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 You are in: Under Secretary for Democracy and Global Affairs > Office to Monitor and Combat Trafficking in Persons > Releases and Remarks > Fact Sheets > 2005
Fact Sheet
Office to Monitor and Combat Trafficking in Persons
Washington, DC
August 8, 2005

The Facts About Child Soldiers

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"I still dream about the boy from my village who I killed. I see him in my dreams, and he is talking to me, saying I killed him for nothing, and I am crying." — Mary, a 16-year-old demobilized child soldier forced to join an armed rebel group in Central Africa 

A Global Problem

Child soldiering is a unique and severe manifestation of trafficking in persons that involves the recruitment of children through force, fraud, or coercion to be exploited for their labor or to be abused as sex slaves in conflict areas. Government forces, paramilitary organizations, and rebel groups all recruit and utilize child soldiers. UNICEF estimates that more than 300,000 children under 18 are currently being exploited in over 30 armed conflicts worldwide. While the majority of child soldiers are between the ages of 15 and 18, some are as young as 7 or 8 years of age.*

Many children are abducted to be used as combatants. Others are made to serve as porters, cooks, guards, servants, messengers, or spies. Many young girls are forced to marry or perform sexual services for male combatants. Male and female child soldiers are often sexually abused, and are at high risk of unwanted pregnancies and contracting sexually transmitted diseases.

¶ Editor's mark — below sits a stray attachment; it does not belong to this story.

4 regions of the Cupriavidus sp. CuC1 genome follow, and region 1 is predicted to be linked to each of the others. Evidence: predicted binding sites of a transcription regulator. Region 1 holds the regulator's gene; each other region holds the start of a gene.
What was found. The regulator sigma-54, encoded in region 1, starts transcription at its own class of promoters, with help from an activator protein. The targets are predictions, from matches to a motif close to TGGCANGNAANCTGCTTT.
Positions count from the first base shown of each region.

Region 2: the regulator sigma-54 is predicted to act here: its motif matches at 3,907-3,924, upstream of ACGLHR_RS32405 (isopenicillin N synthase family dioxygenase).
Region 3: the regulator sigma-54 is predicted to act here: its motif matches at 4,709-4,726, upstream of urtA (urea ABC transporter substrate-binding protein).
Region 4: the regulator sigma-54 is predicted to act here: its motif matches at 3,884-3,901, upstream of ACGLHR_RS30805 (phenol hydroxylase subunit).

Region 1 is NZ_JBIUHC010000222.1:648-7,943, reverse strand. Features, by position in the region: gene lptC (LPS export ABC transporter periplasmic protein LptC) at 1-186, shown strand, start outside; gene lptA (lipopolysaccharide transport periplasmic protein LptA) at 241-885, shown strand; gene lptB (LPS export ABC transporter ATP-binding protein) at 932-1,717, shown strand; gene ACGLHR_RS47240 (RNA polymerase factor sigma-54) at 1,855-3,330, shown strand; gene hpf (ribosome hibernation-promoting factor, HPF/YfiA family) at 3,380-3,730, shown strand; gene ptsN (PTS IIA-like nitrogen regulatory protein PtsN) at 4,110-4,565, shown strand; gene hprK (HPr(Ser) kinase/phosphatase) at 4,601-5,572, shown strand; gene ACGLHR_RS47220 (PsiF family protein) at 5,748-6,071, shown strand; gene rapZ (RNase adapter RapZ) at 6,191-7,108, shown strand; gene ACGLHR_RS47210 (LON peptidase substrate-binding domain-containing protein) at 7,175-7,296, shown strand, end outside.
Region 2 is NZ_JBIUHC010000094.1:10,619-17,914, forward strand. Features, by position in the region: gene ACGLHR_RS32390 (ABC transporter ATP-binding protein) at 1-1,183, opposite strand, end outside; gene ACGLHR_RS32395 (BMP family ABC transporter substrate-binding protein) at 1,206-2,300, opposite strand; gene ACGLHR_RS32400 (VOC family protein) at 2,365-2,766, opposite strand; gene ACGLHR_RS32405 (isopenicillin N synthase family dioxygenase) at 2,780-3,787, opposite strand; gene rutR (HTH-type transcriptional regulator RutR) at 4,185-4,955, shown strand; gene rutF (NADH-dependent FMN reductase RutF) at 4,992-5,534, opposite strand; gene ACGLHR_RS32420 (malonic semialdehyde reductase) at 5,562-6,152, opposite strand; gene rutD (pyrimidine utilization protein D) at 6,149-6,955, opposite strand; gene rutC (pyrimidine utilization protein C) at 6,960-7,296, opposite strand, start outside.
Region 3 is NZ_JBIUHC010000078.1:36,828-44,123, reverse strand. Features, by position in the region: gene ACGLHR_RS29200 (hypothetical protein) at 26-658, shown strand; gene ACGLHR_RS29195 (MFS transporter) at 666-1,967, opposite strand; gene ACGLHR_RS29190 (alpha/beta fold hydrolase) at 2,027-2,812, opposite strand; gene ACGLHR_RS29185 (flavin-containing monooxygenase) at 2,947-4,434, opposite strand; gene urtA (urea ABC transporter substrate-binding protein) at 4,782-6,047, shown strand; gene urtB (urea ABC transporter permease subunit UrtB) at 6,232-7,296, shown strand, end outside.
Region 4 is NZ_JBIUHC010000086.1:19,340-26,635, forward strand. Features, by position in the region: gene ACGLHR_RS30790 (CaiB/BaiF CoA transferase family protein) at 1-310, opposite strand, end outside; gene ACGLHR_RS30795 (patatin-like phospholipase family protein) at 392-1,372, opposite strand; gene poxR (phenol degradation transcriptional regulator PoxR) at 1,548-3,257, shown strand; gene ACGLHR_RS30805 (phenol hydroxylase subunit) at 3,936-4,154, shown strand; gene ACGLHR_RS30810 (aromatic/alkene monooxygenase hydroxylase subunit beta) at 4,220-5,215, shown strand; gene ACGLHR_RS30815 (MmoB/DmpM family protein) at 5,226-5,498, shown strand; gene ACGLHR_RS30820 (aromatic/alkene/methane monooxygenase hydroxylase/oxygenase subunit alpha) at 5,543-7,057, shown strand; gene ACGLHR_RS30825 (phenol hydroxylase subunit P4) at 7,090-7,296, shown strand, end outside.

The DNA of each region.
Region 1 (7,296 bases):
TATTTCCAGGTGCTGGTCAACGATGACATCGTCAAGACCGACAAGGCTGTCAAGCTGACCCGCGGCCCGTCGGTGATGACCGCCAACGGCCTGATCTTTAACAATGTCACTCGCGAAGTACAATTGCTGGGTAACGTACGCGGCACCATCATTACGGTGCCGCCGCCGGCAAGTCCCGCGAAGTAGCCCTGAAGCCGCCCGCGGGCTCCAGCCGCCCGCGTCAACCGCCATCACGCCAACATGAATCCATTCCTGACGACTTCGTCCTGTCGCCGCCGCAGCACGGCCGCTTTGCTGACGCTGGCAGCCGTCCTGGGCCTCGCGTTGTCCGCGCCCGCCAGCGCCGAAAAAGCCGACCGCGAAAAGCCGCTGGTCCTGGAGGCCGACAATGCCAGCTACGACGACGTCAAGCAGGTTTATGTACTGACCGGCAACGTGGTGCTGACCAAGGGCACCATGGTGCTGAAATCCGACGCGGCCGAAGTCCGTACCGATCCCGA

Some children have been forced to commit atrocities against their families and communities. Child soldiers are often killed or wounded, with survivors often suffering multiple traumas and psychological scarring. Their personal development is often irreparably damaged. Returning child soldiers are often rejected by their home communities.

Child soldiers are a global phenomenon. The problem is most critical in Africa and Asia, but armed groups in the Americas, Eurasia, and the Middle East also use children. All nations must work together with international organizations and nongovernmental organizations (NGOs) to take urgent action to disarm, demobilize, and reintegrate child soldiers.

What the United States Is Doing 

  • The Department of State’s annual Trafficking in Persons Report assesses foreign government actions to combat trafficking, including protecting child soldier victims. 

  • In FY 2004, the United States Government spent more than $81 million on anti-trafficking efforts abroad. For example:

    • USAID is funding a program to rehabilitate children who were abducted and trafficked by a terrorist organization to bases in southern Sudan and northern Uganda, and to protect children who travel on foot nightly from villages into towns to avoid abduction.

    • In Afghanistan, the Department of Labor is funding a program that has demobilized nearly 4,000 child soldiers and enrolled them in education and counseling programs. 

    • In the past three years, the Department of State’s Bureau of African Affairs funded programs in Burundi, the Democratic Republic of the Congo, and Liberia for reintegrating former child combatants. 

  • In 1999, the United States ratified International Labor Organization Convention 182, which recognizes the "forced or compulsory recruitment of children for use in armed conflict" as one of the worst forms of child labor.

  • In December 2002, the United States ratified the UN Optional Protocol on the Use of Children in Armed Conflict that makes the minimum compulsory recruitment age 18.


* UNICEF, "Fact Sheet: Child Soldiers," http://www.unicef.org/protection/files/childsoldiers.pdf.

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